The move is hailed as a groundbreaking example of how competing land interests can be balanced. It ends a decade-long battle among environmentalists, industry, First Nations people and government.
From the CBC story:
[The protected areas] cover 1.2 million hectares, where habitat conservation, maintaining biodiversity, and the preservation of special landscape, recreation and cultural heritage features are a priority. That brings the total protected to 1.8 million hectares.This is exciting and encouraging news.
The new areas include one of the largest intact temperate rainforests in the world, home to the Kermode or Spirit Bear, a black bear with white fur.
"The agreement reached on these areas represents an unprecedented collaboration between First Nations, industry, environmentalists, local governments and many other stakeholders in how we manage the vast richness of B.C.'s coast," [B.C. Premier Gordon] Campbell said in a statement.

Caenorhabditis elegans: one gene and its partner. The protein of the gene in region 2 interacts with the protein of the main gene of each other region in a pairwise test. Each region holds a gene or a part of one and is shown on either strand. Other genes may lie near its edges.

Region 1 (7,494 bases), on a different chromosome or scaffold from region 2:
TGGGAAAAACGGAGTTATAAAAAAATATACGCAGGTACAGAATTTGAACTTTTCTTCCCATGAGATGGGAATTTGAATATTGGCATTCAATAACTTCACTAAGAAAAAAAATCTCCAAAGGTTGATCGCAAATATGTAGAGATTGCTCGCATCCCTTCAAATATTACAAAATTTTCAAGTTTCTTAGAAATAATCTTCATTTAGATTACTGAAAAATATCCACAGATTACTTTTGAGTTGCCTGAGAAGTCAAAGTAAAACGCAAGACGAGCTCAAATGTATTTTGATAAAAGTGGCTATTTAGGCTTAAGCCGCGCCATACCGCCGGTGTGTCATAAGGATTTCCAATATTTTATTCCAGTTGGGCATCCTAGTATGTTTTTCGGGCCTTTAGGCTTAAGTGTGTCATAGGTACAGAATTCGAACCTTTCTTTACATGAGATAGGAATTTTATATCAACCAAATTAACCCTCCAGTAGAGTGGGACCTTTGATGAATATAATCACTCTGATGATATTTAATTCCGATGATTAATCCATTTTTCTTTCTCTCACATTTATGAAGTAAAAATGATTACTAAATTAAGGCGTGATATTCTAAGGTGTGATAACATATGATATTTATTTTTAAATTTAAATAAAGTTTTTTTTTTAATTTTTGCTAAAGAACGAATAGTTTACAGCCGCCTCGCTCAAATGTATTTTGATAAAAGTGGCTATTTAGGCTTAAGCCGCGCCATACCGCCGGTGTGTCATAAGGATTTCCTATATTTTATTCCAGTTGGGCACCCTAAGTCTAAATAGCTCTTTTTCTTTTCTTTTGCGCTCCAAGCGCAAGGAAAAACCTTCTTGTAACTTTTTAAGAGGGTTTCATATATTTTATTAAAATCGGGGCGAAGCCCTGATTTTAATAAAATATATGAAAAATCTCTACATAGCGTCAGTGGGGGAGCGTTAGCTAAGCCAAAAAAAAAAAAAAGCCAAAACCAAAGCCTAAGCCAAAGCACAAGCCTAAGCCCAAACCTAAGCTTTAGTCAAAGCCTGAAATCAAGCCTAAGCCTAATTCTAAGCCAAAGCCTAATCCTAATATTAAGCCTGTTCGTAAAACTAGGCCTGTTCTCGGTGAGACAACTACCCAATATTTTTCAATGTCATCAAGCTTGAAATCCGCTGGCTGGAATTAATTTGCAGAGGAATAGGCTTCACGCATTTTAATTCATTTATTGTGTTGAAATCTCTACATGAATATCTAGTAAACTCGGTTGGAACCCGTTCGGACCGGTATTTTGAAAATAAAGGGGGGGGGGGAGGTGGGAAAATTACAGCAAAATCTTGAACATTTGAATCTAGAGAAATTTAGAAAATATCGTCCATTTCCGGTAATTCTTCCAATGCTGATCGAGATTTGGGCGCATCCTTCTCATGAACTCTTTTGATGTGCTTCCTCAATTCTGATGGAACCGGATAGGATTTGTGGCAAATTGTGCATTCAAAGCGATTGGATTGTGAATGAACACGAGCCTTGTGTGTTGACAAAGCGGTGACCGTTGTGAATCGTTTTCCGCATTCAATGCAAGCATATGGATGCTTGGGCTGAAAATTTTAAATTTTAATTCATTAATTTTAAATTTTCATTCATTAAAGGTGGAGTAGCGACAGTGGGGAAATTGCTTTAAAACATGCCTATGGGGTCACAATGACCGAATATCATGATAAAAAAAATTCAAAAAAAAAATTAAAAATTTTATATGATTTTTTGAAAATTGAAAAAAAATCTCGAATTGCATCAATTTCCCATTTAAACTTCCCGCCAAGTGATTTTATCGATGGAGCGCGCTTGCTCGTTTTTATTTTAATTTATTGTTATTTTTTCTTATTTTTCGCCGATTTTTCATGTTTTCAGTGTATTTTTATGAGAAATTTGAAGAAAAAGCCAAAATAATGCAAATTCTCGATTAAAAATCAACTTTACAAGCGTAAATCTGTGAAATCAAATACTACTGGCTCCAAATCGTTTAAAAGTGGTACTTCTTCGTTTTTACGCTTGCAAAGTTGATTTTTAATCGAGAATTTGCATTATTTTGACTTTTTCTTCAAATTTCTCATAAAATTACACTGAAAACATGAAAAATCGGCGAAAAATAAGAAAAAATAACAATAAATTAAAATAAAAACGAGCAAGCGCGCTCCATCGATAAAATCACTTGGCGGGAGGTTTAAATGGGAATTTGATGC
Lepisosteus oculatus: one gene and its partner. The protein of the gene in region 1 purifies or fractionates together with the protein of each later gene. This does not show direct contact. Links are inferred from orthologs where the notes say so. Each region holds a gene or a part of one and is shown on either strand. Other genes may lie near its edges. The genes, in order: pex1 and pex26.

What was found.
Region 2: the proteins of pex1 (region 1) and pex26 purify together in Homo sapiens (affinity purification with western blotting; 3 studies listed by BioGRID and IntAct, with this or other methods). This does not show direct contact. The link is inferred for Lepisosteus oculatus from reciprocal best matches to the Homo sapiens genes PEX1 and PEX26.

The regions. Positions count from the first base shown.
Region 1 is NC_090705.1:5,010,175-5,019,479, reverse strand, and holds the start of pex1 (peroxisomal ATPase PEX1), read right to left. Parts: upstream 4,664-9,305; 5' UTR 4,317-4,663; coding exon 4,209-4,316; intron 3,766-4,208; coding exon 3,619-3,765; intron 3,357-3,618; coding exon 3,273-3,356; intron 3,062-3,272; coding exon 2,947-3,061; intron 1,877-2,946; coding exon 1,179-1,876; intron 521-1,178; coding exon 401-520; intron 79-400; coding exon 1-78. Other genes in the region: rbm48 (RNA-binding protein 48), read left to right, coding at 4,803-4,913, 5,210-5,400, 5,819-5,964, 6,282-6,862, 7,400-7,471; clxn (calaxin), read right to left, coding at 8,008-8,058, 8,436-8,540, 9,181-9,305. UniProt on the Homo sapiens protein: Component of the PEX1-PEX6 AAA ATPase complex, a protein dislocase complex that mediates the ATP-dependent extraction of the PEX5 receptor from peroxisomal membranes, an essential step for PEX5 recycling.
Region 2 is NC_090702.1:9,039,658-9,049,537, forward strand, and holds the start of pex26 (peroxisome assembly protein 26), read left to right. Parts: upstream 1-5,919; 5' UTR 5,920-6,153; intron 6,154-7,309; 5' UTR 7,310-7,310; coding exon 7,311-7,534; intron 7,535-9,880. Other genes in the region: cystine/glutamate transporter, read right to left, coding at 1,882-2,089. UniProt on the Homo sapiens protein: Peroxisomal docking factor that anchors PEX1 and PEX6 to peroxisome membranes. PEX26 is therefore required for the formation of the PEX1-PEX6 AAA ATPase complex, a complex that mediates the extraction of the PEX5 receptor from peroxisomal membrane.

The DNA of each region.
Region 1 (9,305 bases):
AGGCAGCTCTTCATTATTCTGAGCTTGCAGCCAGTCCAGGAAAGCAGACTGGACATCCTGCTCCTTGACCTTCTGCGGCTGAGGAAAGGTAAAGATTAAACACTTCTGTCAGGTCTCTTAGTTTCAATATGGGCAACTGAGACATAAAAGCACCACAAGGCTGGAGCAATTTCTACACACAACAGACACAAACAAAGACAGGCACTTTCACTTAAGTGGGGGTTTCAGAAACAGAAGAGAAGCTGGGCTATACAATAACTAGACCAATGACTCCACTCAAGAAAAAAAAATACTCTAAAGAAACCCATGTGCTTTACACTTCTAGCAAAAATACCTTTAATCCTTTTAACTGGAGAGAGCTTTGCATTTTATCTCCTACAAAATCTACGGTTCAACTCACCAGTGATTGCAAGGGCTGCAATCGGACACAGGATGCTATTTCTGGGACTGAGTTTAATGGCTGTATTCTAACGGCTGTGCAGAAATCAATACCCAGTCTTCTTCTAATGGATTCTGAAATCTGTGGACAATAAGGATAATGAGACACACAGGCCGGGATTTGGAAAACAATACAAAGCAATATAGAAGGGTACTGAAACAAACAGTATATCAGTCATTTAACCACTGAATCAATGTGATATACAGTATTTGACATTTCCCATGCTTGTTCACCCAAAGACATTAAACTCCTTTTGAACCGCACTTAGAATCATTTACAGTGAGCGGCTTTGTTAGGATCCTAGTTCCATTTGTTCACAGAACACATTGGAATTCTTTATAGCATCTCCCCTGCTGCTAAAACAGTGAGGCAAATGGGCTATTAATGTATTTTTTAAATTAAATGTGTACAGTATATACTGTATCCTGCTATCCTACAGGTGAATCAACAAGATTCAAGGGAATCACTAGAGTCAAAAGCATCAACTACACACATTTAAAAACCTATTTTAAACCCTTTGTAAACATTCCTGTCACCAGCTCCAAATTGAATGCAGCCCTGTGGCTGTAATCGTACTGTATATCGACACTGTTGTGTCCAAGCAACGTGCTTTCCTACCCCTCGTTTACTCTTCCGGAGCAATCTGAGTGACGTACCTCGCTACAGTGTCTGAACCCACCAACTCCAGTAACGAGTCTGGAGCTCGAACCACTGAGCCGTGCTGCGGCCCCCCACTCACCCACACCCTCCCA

The protected areas are part of the 6.4-million-hectare region of B.C.'s central and north coast, where the province on Tuesday outlined zoning plans for land and resource management.
The deal covers a vast area of B.C.'s central coastal forest that environmentalists have dubbed the Great Bear Rainforest, and the north coast forest.
In some smaller areas, called biodiversity areas, limited economic development is allowed.
In the largest sections, dubbed ecosystem-based management operating areas, environmentally sensitive economic development that benefits local communities will be allowed. These areas, where there could be work like helicopter logging, account for about two-thirds of the total 6.4 million hectares.
Here's a press release about the agreement from environmental action groups, via Common Dreams.